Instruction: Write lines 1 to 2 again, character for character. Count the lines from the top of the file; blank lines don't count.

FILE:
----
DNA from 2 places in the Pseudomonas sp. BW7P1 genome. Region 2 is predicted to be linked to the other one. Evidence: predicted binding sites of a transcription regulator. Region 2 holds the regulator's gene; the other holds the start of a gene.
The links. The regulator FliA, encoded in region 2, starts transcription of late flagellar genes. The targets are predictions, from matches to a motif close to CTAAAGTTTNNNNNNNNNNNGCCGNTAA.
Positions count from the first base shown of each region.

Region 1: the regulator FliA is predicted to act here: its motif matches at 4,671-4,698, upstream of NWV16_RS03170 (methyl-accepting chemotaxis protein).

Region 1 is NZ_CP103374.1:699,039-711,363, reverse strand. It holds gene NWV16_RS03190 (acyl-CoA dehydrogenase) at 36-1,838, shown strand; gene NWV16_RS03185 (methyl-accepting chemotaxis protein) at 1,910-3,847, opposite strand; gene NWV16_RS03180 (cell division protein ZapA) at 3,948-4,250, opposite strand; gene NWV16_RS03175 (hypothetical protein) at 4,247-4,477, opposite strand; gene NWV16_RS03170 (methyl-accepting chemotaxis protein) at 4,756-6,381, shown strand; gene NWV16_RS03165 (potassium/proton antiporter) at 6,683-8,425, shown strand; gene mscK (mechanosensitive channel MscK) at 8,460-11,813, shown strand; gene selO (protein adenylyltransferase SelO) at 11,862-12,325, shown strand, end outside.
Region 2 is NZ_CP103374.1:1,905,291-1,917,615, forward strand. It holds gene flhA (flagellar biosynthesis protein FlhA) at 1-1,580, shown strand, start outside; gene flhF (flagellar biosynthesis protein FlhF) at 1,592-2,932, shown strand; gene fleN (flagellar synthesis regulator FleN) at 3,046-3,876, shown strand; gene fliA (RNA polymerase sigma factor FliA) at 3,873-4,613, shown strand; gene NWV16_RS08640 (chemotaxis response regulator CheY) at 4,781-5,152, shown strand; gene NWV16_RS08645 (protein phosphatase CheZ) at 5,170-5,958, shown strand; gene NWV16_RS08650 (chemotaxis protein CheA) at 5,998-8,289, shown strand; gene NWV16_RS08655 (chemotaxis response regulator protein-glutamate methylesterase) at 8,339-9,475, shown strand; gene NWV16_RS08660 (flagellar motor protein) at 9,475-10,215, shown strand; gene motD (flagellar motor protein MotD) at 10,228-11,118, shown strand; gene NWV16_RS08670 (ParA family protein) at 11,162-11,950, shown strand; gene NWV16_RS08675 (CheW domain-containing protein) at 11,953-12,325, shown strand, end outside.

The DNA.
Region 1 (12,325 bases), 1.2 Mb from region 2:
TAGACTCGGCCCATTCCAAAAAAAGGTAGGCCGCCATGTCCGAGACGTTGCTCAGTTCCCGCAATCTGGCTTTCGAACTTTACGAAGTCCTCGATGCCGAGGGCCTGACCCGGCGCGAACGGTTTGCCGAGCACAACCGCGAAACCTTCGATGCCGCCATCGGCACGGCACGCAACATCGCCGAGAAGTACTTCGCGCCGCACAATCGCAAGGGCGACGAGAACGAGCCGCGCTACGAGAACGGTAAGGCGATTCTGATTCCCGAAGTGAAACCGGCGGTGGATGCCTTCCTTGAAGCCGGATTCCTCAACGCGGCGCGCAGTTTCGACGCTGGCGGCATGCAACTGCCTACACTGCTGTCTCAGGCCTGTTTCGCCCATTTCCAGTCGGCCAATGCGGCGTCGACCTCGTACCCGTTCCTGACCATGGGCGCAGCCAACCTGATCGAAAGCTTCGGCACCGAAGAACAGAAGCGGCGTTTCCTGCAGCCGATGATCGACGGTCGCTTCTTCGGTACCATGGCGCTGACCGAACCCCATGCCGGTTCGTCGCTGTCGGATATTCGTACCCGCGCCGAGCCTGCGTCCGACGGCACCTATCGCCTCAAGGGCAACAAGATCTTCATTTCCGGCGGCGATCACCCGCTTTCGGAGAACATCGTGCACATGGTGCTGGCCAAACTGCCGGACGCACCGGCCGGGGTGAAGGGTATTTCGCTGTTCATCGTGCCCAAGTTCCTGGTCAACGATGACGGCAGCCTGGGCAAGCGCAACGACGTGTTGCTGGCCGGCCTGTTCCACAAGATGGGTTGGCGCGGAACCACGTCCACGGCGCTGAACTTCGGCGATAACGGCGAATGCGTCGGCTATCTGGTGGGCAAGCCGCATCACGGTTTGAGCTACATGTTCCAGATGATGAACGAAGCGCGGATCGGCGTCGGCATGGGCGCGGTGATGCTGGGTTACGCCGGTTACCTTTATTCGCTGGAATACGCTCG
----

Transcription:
DNA from 2 places in the Pseudomonas sp. BW7P1 genome. Region 2 is predicted to be linked to the other one. Evidence: predicted binding sites of a transcription regulator. Region 2 holds the regulator's gene; the other holds the start of a gene.
The links. The regulator FliA, encoded in region 2, starts transcription of late flagellar genes. The targets are predictions, from matches to a motif close to CTAAAGTTTNNNNNNNNNNNGCCGNTAA.